You must live in the North Pole if you don’t believe Australia needs another three million homes over the next two decades to provide the infrastructure for a growing population.
Igloos, we don’t need houses. We do as the migrant population approaches 700,000 by 2024.
A faster-than-expected return of international students and working holidaymakers following the reopening of borders is a key factor behind the hike.
But this pressure-cooker opens a new dynamic – the possibility that by 2030, more than 525,000 houses will have a high probability of becoming uninsurable.
A new study by the Australian Climate Council across all electorates in Australia shows this will affect around 3.6% of properties (520,944) or one in every 25 properties.
Worsening extreme weather means increased costs of maintenance, repair and replacement for homes, workplaces and commercial buildings.
As the risk of being affected by increasing extreme weather events, insurers are raising premiums to cover the increased cost of claims and reinsurance.
The Climate Council has ranked the top 10 most at-risk electorates from extreme weather events covering bushfires, extreme winds and different types of flooding, all based on the percentage of ‘high-high-risk’ properties in each federal electorate.
These properties have projected annual damage costs equivalent to 1% or more of the property replacement cost, which the Climate Council lists as uninsurable with premiums expected to become too expensive for people to afford.
Across Australia, about 520,940 properties, or one in every 25, will be ‘high risk’ and uninsurable.
In addition, 9% of properties (1 in 11) will reach the ‘medium risk’ classification by 2030, with annual damage costs equating to 0.2-1% of the property replacement cost.
The Climate Council report shows these properties are at risk of becoming underinsured. In those at-risk electorates, 15% of properties (165,646), or around one in every seven properties, will be uninsurable this decade.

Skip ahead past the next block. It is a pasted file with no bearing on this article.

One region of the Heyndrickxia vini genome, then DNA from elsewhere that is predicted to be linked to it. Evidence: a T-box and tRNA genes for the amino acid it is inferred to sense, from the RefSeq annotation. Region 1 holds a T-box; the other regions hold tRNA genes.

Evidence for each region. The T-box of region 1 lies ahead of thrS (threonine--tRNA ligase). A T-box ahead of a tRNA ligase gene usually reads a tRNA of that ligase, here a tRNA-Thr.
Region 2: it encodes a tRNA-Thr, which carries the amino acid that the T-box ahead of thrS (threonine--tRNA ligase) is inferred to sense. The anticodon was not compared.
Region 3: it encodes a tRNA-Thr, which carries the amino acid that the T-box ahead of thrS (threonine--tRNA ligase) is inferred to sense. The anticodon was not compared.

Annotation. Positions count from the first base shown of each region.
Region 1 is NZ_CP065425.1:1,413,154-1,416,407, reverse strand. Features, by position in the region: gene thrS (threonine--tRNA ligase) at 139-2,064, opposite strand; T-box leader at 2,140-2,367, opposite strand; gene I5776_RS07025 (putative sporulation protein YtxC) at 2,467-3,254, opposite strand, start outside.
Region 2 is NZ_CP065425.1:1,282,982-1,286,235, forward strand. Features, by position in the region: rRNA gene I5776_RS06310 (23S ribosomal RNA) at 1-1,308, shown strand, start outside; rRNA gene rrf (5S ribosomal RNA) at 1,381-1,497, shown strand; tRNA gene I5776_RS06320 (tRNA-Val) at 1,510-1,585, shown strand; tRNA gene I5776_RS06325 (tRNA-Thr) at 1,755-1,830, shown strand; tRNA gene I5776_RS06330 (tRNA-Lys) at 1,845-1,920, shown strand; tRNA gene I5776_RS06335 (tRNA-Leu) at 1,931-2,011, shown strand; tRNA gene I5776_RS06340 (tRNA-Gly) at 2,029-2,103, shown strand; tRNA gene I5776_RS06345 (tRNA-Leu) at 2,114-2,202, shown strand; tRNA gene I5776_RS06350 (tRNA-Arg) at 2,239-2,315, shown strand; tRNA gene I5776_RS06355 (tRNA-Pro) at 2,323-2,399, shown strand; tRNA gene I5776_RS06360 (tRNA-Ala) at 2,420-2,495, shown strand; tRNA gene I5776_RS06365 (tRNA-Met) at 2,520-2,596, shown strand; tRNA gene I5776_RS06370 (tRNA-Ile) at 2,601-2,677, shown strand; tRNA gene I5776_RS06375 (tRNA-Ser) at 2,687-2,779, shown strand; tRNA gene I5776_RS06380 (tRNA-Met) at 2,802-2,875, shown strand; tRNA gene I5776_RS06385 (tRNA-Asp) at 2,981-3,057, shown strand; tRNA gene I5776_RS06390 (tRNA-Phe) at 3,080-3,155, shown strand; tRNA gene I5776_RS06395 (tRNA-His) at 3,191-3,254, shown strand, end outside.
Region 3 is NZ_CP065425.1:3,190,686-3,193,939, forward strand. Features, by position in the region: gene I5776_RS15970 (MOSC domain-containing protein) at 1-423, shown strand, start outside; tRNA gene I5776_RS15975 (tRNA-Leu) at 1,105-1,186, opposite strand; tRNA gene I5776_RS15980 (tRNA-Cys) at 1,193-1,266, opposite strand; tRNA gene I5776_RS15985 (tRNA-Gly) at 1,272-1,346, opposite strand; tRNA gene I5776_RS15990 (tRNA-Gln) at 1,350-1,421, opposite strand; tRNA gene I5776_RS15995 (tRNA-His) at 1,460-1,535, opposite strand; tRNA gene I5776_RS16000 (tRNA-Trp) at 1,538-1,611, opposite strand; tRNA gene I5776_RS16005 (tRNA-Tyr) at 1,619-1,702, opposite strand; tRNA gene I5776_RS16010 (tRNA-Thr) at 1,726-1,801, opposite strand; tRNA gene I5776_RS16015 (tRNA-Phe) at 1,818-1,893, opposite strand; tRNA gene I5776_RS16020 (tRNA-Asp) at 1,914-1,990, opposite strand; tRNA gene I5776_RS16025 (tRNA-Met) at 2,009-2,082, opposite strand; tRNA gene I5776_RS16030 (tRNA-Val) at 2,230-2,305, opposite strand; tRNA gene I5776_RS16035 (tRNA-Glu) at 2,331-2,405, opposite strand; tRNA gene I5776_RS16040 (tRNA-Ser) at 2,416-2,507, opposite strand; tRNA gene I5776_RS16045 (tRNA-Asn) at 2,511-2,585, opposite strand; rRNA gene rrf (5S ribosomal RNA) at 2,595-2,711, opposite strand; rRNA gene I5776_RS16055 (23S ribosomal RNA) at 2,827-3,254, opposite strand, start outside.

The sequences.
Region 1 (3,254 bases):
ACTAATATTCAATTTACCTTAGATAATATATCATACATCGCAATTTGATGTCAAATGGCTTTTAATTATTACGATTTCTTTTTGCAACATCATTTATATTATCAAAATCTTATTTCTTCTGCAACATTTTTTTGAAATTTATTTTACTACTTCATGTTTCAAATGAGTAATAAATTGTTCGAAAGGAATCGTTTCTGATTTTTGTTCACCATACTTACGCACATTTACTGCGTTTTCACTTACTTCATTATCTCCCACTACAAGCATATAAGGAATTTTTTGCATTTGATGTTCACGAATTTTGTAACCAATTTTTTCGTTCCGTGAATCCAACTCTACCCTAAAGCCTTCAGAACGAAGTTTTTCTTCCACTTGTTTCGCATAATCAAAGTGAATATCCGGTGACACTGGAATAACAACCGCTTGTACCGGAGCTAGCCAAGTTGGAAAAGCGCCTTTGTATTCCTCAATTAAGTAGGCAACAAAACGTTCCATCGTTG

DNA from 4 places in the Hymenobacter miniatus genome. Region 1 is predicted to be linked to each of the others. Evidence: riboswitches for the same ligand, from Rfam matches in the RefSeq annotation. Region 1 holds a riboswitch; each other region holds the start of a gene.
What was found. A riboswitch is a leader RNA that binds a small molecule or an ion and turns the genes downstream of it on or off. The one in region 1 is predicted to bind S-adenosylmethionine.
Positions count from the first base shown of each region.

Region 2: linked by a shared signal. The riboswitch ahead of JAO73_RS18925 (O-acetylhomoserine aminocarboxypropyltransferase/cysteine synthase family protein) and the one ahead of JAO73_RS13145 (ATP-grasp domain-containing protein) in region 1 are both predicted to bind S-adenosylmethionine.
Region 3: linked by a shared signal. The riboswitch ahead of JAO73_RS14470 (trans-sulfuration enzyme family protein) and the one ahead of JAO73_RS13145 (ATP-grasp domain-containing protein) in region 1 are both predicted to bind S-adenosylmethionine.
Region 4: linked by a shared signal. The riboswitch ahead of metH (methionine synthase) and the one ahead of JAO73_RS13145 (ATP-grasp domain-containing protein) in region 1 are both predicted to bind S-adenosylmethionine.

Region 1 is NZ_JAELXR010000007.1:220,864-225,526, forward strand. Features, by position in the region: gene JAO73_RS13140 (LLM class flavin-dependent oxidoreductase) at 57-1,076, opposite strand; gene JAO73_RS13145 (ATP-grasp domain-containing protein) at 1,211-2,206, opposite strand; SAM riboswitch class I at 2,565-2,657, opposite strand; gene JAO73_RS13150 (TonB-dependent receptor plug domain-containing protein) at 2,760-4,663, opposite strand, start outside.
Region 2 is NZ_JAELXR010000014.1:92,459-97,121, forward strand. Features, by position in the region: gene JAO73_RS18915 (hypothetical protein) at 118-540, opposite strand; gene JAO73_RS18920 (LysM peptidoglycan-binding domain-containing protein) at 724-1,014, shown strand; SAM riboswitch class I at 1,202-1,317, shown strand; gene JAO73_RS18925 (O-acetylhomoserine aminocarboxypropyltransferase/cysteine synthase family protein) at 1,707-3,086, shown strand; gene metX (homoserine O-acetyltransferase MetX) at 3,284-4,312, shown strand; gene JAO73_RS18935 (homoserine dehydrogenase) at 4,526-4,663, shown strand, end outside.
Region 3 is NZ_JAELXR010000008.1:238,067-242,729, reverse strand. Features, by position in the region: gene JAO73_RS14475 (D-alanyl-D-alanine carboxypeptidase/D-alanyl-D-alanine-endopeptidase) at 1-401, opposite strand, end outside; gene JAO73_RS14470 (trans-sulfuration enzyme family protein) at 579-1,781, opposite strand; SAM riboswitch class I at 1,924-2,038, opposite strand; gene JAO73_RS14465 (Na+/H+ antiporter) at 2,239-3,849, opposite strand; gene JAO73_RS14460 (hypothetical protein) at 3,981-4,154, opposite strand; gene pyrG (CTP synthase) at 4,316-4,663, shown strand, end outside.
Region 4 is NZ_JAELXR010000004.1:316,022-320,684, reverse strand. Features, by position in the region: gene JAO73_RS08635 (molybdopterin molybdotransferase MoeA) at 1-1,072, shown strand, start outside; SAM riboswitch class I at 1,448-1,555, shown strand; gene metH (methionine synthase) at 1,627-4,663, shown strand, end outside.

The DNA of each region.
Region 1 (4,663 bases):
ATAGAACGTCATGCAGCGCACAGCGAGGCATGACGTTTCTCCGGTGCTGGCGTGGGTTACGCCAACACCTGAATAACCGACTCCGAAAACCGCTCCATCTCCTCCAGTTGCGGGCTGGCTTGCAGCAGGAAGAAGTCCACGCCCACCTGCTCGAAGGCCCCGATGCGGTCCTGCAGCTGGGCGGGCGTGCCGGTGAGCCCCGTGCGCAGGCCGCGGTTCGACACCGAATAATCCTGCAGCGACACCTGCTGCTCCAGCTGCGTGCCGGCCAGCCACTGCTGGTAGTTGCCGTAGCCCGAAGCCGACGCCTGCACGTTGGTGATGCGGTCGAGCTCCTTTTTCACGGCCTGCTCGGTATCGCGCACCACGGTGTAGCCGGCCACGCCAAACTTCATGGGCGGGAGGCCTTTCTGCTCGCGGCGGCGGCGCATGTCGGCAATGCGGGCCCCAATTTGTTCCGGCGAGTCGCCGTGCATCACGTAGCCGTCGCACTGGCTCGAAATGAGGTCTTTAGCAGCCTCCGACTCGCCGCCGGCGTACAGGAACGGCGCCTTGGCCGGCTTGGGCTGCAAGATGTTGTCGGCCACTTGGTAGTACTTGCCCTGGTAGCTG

In the electorate of Nicholls in Victoria, which covers the Local Government Areas of Campaspe, Greater Shepparton, Moira, and parts of Strathbogie and Mitchell, 26.5% of properties will be uninsurable. In the Greater Shepparton, it is as many as half (56% of properties) and almost 90% in the locality of Shepparton.
By 2030, 40 federal electorates across Australia will have 4% of properties classified as uninsurable, says the Climate Council. Eighteen of these electorates (or 45%) are in Queensland.
The top five most at-risk electorates in Queensland are: Maranoa, Moncrieff, Wright, Brisbane and Griffith. The percentage of properties that will be uninsurable by 2030 in each state and territory is 6.5% in Queensland, 3.3% in NSW, 3.2% in South Australia, 2.6% in Victoria, 2.5% in the Northern Territory, 2.4% in Western Australia, 2% in Tasmania and 1.3% in the ACT.
Riverine flooding poses the biggest risk to properties, notes the Climate Council. Of properties classified as ‘high risk’ by 2030, 80% of that risk will be due to riverine flooding.
Bushfires and flash flooding are other significant worsening hazards. The most at-risk electorates are Nicholls in Victoria, Richmond in NSW (including the towns of Ballina, Bangalow, Brunswick Heads, Byron Bay, Hastings Point, Kingscliff, Lennox Head, Mullumbimby and Tweed Heads, and the Maranoa in southwestern Queensland affecting the towns of Roma, Stanthorpe, Winton and Warwick.
Across Australia, 2.5% of properties (360,691) will be at ‘high risk’ of riverine flooding by 2030, with a further 372,684 at ‘medium risk’.
Meanwhile, the Australian Housing and Urban Research Institute says a national strategy is needed to overcome decades of accumulated policy errors.
It should acknowledge that the federal government has a special capacity to finance public projects and “use money for the public good”.
And it needs to drive the construction of 950,000 social and affordable rental dwellings by 2041, which, at 50,000 new dwellings yearly, is far higher than the current government target of 8000 dwellings a year over the next five years.